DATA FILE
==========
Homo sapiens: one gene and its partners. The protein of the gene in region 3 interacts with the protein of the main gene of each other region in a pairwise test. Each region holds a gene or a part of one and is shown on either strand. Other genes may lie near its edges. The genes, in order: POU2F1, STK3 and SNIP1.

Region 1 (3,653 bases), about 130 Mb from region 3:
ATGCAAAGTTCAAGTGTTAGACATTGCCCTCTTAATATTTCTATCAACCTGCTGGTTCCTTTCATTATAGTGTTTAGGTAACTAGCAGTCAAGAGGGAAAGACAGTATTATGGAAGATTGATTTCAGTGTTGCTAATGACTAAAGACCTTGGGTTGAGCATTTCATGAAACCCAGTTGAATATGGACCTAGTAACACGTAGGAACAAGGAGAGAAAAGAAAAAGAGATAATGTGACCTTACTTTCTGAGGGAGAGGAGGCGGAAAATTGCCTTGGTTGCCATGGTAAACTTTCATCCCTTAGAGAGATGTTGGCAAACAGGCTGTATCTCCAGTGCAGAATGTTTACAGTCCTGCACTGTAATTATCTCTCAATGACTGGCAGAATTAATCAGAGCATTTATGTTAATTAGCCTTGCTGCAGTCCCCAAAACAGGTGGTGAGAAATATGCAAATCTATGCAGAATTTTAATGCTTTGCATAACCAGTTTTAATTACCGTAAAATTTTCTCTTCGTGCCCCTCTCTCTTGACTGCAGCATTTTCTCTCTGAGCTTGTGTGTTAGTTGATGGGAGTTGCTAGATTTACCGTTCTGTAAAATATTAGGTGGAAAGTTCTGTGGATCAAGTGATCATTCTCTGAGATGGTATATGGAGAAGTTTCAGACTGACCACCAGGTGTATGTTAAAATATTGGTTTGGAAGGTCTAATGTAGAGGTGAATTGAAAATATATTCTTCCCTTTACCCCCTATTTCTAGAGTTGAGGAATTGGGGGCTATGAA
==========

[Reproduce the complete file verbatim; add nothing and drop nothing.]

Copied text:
Homo sapiens: one gene and its partners. The protein of the gene in region 3 interacts with the protein of the main gene of each other region in a pairwise test. Each region holds a gene or a part of one and is shown on either strand. Other genes may lie near its edges. The genes, in order: POU2F1, STK3 and SNIP1.

Region 1 (3,653 bases), about 130 Mb from region 3:
ATGCAAAGTTCAAGTGTTAGACATTGCCCTCTTAATATTTCTATCAACCTGCTGGTTCCTTTCATTATAGTGTTTAGGTAACTAGCAGTCAAGAGGGAAAGACAGTATTATGGAAGATTGATTTCAGTGTTGCTAATGACTAAAGACCTTGGGTTGAGCATTTCATGAAACCCAGTTGAATATGGACCTAGTAACACGTAGGAACAAGGAGAGAAAAGAAAAAGAGATAATGTGACCTTACTTTCTGAGGGAGAGGAGGCGGAAAATTGCCTTGGTTGCCATGGTAAACTTTCATCCCTTAGAGAGATGTTGGCAAACAGGCTGTATCTCCAGTGCAGAATGTTTACAGTCCTGCACTGTAATTATCTCTCAATGACTGGCAGAATTAATCAGAGCATTTATGTTAATTAGCCTTGCTGCAGTCCCCAAAACAGGTGGTGAGAAATATGCAAATCTATGCAGAATTTTAATGCTTTGCATAACCAGTTTTAATTACCGTAAAATTTTCTCTTCGTGCCCCTCTCTCTTGACTGCAGCATTTTCTCTCTGAGCTTGTGTGTTAGTTGATGGGAGTTGCTAGATTTACCGTTCTGTAAAATATTAGGTGGAAAGTTCTGTGGATCAAGTGATCATTCTCTGAGATGGTATATGGAGAAGTTTCAGACTGACCACCAGGTGTATGTTAAAATATTGGTTTGGAAGGTCTAATGTAGAGGTGAATTGAAAATATATTCTTCCCTTTACCCCCTATTTCTAGAGTTGAGGAATTGGGGGCTATGAA